Home study sessions

This past five-day weekend had been both a blast and a horror at home. When the Quezon City government announced on July 8 that classes were suspended until the 10th, I started having palpitations.

The girls were going to be stuck in the house with nothing to do and, predictably, they started fighting over every little thing.

Teachers to the rescue! They sent in a new kind of horror – some work that children, with their parents’ help, should complete at home for Thursday and Friday.

Shobe’s was easy enough. I taught her the difference between ‘a’ and ‘an’, and she was able to fill out a worksheet.

Another was a fun classic Science experiment to do at home – to observe a chicken leg bone, soak it in vinegar for three days, and conduct another observation afterward.

The before notes should read that the bone is hard. I do not know if I should celebrate or bang my head against the wall that my daughter always thinks differently.

I asked her to write down what the bone felt like and she wrote, “The bown fils disgasting.” (Yes, she still does invented spelling.)

For Filipino, I taught her to make lists (talaan) – she listed down all the dogs she knew.

The Math worksheet asked her to fill in six items: and _ make 10. I was happy when she concluded that all she had to do was write 0 1 2 3 4 5 going down one column and 5 6 7 8 9 10 going up the other.

Achi’s home study work was a little more complicated. Since I still had work, I let her finish worksheets and non-Internet based homework first. She made a Powerpoint presentation for her Filipino subject about what she does when there are no classes. This was easy for us because I had already taught her to make outlines.

For third graders, an outline is just a simple list of what to write. The teacher often indicates the number of sentences required to answer each guide question.

If teacher says seven sentences, Achi writes down 1-7 on a piece of paper and fills them up with ideas using only keywords. She uses another pen to change the numbering. Sentences are clustered into categories so they all appear one after the other.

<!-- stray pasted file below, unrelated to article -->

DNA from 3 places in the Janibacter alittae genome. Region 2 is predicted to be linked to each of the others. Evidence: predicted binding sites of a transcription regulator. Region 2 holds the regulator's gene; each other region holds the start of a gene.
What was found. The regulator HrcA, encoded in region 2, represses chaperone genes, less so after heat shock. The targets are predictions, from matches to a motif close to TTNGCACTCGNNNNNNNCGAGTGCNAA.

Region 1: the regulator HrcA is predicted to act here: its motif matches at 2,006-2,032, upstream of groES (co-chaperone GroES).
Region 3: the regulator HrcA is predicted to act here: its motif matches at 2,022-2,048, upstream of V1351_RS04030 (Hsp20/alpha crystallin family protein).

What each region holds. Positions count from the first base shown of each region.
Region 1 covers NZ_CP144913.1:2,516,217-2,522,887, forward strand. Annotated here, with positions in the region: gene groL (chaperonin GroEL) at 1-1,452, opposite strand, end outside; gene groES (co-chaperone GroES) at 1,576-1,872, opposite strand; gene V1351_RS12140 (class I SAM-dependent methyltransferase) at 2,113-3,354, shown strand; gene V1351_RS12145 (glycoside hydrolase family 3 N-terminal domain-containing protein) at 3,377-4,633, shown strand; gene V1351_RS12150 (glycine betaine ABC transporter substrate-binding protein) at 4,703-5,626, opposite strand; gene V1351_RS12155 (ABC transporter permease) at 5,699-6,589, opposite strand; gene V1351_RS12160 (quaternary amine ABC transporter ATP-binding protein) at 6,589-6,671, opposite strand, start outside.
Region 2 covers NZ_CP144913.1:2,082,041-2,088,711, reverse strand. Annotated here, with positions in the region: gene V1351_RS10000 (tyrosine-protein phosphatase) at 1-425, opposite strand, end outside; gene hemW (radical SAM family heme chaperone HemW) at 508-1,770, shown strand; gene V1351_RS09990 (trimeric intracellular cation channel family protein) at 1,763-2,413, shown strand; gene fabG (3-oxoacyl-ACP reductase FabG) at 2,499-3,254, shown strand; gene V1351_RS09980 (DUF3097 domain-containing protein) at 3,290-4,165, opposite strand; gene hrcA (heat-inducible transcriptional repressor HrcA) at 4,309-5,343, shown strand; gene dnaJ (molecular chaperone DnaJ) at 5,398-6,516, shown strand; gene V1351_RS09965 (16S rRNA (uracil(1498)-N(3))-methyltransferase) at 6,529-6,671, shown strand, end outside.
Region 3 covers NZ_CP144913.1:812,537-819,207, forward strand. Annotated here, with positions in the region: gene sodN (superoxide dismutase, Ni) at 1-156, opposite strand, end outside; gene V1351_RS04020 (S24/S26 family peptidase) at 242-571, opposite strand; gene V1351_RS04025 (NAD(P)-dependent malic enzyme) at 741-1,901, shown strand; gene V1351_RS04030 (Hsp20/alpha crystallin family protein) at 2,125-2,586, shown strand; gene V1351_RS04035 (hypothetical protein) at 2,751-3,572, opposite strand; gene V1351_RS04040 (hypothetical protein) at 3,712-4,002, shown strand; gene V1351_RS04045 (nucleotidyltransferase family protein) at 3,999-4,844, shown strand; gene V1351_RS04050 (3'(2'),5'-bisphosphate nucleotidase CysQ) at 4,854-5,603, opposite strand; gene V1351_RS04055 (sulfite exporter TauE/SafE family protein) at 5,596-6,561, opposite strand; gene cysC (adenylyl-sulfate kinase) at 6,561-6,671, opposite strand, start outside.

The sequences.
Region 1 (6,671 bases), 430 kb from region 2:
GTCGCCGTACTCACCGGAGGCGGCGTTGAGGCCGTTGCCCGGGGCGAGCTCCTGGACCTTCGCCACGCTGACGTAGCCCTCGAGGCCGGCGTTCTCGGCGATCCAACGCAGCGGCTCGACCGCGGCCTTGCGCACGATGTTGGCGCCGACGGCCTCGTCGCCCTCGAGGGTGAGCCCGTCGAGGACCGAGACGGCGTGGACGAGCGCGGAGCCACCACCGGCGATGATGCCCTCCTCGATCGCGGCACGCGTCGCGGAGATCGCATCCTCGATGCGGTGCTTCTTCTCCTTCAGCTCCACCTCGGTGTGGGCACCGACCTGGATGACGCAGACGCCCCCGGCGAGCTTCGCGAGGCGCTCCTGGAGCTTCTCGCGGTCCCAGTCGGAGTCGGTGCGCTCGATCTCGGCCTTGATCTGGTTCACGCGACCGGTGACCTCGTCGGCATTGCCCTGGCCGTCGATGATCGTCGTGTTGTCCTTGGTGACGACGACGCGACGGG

She is very happy to find out that writing 10 sentences to answer one question was not so difficult after all.

For her Powerpoint presentation, she wrote an outline and proceeded to fill in her slides.

Science, English and Araling Panlipunan work were listed in Edmodo, a website where parents, teachers and students connect in a closed group. Teachers create a group and students and parents can register into that group. Parents can then monitor their children’s progress, while teachers can post longer-term assignments and discussions.

When Achi and her classmates finished their essays for Araling Panlipunan, they simply typed up and sent in their answers through Edmodo.

The Science homework was particularly exciting for Achi, because she loves Science. The teacher posted a YouTube video about the skeleton. Achi got our copy of My First Body Book, a children’s book of human anatomy, and finished her assignment.

This was when Achi got a little miffed. Her Science homework was due Friday morning, but I only let her on the Internet on Friday afternoon because I was not at home that morning.

She knows how to get on the Internet by herself, but I trust that she also will not go online when she is not supposed to.

Most of the time, she likes watching YouTube videos. When she was younger, she was obsessed with watching a cake maker making different shaped cakes – guitar, dinosaur, turtles, castles.